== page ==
California Activist Calls on Gov. Newsom to Stop High-Speed Rail Project

February 28, 2019 Updated: March 4, 2019

An activist in California is calling on Gov. Gavin Newsom to stop the state’s high-speed rail project in response to President Donald Trump’s call for the return of the federal government’s investment.

“It is the time for Governor Newsom and the Democrats to do the right thing, to defund, and to cancel this project immediately,” said Konstantinos Roditis, the vice chairman of Reform California, a 527 political action committee dedicated to holding state and local governments accountable.

Roditis was a Republican candidate for state controller in the 2018 midterm election. During his campaign, he promised to end the high-speed rail project the first day after swearing into office.

He didn’t win the election, and joined Reform California to continue his effort to end government waste.

“This odd project has been sold to the California builders with certain conditions. None of these conditions have been met, and can’t be met,” Roditis told The Epoch Times in a phone interview.

The project originally planned to connect San Francisco and Los Angeles, at a travel time of 2 hours and 40 minutes. However, because of speed restrictions, certain design requirements, and cost concerns, a subsequent report had an estimate of 3.5 to 4 hours of total travel time.

“Basically, you can literally go to the airport, go through security, jump on a plane in San Francisco, get off the plane [in Los Angeles], go through security again, jump on another plane and come back. You would probably do a whole round trip with pretty much the same time as it would take for the high-speed rail to go one way,” Roditis said.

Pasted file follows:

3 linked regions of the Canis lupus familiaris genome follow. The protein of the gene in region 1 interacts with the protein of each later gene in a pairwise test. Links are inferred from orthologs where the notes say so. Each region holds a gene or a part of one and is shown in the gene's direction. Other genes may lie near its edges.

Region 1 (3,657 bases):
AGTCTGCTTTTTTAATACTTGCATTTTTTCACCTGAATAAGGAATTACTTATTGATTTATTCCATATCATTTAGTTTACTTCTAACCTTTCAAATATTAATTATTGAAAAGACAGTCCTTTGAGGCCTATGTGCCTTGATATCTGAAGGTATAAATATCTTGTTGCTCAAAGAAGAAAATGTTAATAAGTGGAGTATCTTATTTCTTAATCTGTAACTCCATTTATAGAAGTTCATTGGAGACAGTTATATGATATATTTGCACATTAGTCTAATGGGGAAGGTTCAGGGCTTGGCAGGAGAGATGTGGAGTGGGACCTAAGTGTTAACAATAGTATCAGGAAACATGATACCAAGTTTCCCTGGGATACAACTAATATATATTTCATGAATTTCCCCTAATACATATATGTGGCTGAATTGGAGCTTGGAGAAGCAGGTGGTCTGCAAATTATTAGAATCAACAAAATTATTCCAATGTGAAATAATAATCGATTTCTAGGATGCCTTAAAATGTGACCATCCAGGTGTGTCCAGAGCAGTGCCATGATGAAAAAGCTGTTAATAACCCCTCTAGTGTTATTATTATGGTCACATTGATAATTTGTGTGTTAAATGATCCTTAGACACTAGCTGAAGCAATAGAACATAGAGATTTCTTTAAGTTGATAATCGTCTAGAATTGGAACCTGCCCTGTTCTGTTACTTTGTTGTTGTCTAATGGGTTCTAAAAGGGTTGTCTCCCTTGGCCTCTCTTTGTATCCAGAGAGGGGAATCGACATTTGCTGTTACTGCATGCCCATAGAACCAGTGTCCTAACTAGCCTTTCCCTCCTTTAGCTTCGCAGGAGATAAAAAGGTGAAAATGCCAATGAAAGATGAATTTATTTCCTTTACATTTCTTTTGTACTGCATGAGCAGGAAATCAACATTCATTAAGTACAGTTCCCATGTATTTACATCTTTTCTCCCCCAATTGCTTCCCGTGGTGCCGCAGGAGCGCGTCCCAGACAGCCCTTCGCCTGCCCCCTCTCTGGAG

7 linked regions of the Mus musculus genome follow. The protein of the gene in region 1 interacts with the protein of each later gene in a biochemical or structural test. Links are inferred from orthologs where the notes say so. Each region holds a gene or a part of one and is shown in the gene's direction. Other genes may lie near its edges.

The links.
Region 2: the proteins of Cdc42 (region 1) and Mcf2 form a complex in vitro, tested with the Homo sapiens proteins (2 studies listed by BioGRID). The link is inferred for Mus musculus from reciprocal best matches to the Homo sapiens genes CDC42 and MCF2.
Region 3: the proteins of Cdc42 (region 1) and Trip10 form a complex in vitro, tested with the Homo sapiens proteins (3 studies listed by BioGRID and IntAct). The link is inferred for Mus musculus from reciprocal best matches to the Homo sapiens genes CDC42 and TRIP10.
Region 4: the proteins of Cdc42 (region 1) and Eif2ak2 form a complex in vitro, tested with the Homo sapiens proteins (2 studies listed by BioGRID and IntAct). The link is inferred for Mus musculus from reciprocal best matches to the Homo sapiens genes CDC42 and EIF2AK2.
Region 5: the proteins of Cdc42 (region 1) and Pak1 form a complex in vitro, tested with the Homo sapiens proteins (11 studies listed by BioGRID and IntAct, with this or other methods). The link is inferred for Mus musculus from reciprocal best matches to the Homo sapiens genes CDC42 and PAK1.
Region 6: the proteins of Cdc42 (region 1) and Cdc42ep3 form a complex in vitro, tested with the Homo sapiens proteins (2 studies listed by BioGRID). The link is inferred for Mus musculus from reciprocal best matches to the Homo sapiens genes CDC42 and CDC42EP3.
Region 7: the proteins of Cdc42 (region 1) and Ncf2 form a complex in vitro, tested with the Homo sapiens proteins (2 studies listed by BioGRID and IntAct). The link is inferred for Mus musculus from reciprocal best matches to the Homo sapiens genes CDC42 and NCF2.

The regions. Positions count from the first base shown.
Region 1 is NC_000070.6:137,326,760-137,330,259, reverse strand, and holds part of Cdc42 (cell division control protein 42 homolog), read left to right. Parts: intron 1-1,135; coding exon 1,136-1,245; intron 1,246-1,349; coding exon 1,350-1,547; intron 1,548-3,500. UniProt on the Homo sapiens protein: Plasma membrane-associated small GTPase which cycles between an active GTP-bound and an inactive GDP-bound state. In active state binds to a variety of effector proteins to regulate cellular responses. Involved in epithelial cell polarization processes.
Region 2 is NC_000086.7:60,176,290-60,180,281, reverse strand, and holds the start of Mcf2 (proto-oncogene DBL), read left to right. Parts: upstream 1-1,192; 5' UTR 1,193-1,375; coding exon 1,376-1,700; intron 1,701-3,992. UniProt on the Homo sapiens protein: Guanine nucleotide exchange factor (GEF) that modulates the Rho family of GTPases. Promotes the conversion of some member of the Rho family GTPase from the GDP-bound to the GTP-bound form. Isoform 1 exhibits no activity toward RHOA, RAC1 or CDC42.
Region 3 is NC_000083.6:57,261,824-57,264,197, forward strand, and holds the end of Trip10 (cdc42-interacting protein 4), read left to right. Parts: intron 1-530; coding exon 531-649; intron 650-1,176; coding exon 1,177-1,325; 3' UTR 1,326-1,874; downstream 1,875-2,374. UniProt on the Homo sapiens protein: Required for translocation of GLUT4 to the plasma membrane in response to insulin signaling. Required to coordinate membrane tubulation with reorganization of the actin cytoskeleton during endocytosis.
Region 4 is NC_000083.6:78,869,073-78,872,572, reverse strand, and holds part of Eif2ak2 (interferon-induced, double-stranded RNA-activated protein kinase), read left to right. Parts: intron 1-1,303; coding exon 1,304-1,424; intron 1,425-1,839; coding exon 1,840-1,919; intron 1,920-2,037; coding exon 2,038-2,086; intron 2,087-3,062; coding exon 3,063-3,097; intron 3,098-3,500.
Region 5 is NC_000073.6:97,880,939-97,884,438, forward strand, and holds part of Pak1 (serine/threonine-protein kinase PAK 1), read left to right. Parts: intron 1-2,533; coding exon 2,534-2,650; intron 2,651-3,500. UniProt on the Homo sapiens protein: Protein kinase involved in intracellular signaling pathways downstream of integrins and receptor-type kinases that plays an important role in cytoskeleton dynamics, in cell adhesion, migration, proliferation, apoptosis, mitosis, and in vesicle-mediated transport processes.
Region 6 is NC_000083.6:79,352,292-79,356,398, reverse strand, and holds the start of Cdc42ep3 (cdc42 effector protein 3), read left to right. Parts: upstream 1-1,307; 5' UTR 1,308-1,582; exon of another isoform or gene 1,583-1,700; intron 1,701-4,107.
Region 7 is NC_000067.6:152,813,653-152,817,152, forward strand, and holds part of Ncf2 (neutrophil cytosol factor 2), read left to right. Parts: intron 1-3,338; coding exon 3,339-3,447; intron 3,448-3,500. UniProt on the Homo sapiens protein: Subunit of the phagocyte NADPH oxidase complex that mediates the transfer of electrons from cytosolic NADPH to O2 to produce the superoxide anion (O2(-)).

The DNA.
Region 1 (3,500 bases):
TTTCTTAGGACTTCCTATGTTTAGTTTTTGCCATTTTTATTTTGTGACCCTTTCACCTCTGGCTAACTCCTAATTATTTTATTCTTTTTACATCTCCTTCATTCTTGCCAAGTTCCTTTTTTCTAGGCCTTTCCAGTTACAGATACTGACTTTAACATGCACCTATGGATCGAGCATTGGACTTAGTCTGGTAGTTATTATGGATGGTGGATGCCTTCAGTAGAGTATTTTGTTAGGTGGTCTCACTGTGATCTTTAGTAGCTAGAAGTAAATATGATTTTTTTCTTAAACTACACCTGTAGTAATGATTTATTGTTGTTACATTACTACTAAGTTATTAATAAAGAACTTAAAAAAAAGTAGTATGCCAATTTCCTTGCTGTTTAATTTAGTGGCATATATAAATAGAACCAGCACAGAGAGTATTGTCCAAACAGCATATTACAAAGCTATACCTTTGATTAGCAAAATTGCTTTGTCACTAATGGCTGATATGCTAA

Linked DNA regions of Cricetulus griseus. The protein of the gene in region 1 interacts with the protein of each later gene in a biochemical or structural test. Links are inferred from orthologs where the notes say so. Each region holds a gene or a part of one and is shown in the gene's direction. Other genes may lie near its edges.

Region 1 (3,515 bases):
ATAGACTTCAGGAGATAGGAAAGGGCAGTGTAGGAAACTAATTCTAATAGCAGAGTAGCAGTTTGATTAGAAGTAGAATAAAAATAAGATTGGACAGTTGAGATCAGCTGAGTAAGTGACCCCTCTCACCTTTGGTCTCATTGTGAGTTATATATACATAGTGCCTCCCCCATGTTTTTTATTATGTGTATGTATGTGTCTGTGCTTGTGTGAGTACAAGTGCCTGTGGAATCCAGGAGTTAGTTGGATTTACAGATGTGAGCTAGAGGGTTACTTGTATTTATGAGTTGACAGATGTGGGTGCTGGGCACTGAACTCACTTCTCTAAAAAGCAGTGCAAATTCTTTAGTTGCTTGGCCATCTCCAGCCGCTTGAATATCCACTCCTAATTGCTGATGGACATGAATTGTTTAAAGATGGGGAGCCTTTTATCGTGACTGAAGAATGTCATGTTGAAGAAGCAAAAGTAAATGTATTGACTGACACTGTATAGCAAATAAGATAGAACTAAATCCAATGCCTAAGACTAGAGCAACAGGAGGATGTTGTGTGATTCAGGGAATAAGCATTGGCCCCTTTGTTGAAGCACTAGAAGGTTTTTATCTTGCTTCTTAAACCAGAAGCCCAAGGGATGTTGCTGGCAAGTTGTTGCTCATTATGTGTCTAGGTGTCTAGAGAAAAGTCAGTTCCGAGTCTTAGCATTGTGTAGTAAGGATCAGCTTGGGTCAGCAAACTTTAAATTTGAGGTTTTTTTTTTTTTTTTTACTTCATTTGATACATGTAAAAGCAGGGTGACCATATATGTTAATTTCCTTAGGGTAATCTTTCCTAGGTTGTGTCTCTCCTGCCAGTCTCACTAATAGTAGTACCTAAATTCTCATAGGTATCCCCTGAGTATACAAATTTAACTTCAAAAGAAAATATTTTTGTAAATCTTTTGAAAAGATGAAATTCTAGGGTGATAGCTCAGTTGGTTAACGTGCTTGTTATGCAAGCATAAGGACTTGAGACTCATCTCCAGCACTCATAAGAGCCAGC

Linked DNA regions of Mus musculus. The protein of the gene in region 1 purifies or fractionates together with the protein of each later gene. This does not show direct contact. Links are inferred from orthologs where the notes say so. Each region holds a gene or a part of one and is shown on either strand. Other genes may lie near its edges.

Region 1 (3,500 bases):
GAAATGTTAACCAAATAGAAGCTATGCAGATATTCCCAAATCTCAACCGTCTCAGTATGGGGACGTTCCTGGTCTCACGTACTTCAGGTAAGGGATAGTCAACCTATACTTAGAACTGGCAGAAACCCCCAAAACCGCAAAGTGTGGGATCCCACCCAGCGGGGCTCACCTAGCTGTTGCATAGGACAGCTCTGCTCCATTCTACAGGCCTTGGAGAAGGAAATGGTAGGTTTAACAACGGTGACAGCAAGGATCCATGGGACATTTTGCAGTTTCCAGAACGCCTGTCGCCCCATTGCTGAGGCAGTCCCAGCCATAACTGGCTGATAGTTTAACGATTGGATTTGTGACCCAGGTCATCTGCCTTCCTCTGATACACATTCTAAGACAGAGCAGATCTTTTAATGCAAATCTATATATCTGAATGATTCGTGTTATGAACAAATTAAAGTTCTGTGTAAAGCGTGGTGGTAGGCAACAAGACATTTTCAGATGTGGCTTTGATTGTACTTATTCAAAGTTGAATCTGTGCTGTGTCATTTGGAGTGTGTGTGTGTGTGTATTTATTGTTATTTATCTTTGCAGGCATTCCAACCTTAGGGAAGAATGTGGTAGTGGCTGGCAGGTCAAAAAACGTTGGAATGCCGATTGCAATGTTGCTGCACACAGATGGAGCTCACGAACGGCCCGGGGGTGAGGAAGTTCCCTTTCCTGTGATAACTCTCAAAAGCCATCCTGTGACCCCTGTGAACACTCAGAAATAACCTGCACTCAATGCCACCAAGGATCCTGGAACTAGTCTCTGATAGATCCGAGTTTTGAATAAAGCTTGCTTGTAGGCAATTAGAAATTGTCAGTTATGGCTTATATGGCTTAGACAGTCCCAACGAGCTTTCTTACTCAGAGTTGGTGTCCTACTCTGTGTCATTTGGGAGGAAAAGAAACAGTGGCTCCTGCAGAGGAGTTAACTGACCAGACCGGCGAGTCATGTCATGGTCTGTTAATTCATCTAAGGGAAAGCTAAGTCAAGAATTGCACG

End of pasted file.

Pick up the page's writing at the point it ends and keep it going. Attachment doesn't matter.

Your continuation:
In the 2008 state elections, California voters approved Proposition 1A, the Safe, Reliable High-Speed Passenger Train Bond Act for the 21st Century.

Proposition 1A authorized the state to allocate $9.95 billion to build the high-speed system, but required federal matching funds. With total estimated costs of $40 billion in 2008, the remaining balance, in addition to state and federal funding, was expected to be raised from private investments.

After Proposition 1A was approved, the state High-Speed Rail Authority issued a new cost estimate, with revised total costs between $98.5 billion and $118 billion.

The project has received no private investments.

Newsom, in his State of the State speech on Feb. 12, called the project too expensive, slow, and opaque. Newsom’s statement was made based on a recent official estimate of a total of $77 billion. Newsom said he would reduce the scope of the project to focus on finishing the 171 miles of the project through California’s central valley from Merced to Bakersfield.

One week after Newsom’s speech, the U.S. Department of Transportation (DOT) canceled a $929 million grant to the project, and began “actively exploring every legal option” for the return of $2.5 billion it has already allocated to the project.

Newsom, who has criticized DOT’s decision as serving Trump’s political purpose, shows no intention of stopping the ongoing project.

“Gavin Newsom basically said: I would rather spend up to $100 billion tax dollars than giving $2.5 billion back to the federal government. I’d rather sink more money into it because I hate Donald Trump that much,” Roditis said. “That is unbelievable and immoral.”

Roditis said the DOT has the authority to request the return of its previous investment if California can’t fulfill what it promised to accomplish on the project. He pointed out that according to DOT’s standards, the project is no longer considered high-speed.

In some of the regions with dense populations, such as San Francisco and Los Angeles, the project needs to share track with the Southern Pacific Railroad system. In order to do so, the “high-speed” train can only travel as fast as the regular train line.

Roditis believes that the project still continues because of the contractors and labor unions that will directly benefit from the project.

Roditis urged Newsom to immediately end the project.

“If not, I am dedicated to putting a ballot item in 2020, to defund and repeal the high-speed rail once and for all,” Roditis said.

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